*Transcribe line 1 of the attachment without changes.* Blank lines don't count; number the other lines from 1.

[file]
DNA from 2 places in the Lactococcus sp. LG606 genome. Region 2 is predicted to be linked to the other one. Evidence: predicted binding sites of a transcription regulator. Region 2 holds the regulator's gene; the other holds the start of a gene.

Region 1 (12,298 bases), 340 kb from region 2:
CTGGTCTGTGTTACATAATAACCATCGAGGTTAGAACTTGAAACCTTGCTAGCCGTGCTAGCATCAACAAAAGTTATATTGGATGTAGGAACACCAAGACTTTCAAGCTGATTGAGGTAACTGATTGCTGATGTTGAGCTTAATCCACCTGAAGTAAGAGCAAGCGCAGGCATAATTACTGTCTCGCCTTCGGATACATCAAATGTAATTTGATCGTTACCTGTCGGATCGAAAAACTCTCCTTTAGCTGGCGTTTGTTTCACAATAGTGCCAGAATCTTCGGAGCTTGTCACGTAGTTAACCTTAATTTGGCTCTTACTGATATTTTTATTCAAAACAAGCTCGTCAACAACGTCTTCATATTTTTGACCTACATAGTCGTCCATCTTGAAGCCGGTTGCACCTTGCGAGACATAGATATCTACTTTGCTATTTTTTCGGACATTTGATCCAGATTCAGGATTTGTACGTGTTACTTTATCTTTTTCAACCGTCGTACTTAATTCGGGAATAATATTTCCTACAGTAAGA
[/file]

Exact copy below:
DNA from 2 places in the Lactococcus sp. LG606 genome. Region 2 is predicted to be linked to the other one. Evidence: predicted binding sites of a transcription regulator. Region 2 holds the regulator's gene; the other holds the start of a gene.